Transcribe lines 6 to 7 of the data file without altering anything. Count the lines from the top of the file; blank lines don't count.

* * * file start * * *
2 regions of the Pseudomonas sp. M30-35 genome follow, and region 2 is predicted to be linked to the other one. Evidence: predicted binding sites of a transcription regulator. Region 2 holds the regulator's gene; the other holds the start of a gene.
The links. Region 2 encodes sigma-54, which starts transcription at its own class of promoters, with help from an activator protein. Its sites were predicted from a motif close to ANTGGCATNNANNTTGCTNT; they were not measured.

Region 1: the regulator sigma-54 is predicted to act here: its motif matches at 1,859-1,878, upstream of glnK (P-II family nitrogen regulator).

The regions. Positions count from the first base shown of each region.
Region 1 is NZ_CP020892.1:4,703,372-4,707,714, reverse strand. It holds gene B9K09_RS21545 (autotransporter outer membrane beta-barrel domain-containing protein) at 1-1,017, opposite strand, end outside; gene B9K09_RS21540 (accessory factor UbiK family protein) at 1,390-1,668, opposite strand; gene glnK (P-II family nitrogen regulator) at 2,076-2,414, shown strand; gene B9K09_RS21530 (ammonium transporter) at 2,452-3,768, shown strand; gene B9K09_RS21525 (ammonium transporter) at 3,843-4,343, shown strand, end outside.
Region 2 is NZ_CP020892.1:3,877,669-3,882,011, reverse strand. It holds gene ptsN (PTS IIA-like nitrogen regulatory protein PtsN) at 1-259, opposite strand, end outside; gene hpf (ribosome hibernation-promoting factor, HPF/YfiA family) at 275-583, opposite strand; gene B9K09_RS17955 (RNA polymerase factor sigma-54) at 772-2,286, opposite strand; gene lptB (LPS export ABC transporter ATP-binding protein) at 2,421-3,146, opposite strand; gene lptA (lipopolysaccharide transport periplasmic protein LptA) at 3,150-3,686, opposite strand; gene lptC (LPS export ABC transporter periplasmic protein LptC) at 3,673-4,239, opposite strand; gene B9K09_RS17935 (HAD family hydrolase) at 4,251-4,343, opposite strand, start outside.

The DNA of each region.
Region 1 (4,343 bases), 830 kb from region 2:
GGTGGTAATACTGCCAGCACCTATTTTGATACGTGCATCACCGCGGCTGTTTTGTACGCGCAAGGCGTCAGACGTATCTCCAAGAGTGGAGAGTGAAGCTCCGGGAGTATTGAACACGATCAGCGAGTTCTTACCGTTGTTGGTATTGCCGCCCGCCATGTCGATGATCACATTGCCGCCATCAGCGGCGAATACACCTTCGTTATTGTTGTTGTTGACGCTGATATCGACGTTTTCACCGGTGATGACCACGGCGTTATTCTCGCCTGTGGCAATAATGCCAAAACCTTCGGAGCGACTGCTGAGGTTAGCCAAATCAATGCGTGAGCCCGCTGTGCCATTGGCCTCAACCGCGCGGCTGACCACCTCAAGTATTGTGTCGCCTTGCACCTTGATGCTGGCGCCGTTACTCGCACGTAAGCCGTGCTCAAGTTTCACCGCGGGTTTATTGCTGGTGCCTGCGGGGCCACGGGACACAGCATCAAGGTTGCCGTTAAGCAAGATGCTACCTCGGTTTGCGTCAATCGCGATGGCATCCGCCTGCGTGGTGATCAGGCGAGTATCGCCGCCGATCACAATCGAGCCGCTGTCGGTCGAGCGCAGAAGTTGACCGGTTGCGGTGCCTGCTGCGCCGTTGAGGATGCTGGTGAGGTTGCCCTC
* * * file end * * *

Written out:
Region 2 is NZ_CP020892.1:3,877,669-3,882,011, reverse strand. It holds gene ptsN (PTS IIA-like nitrogen regulatory protein PtsN) at 1-259, opposite strand, end outside; gene hpf (ribosome hibernation-promoting factor, HPF/YfiA family) at 275-583, opposite strand; gene B9K09_RS17955 (RNA polymerase factor sigma-54) at 772-2,286, opposite strand; gene lptB (LPS export ABC transporter ATP-binding protein) at 2,421-3,146, opposite strand; gene lptA (lipopolysaccharide transport periplasmic protein LptA) at 3,150-3,686, opposite strand; gene lptC (LPS export ABC transporter periplasmic protein LptC) at 3,673-4,239, opposite strand; gene B9K09_RS17935 (HAD family hydrolase) at 4,251-4,343, opposite strand, start outside.

The DNA of each region.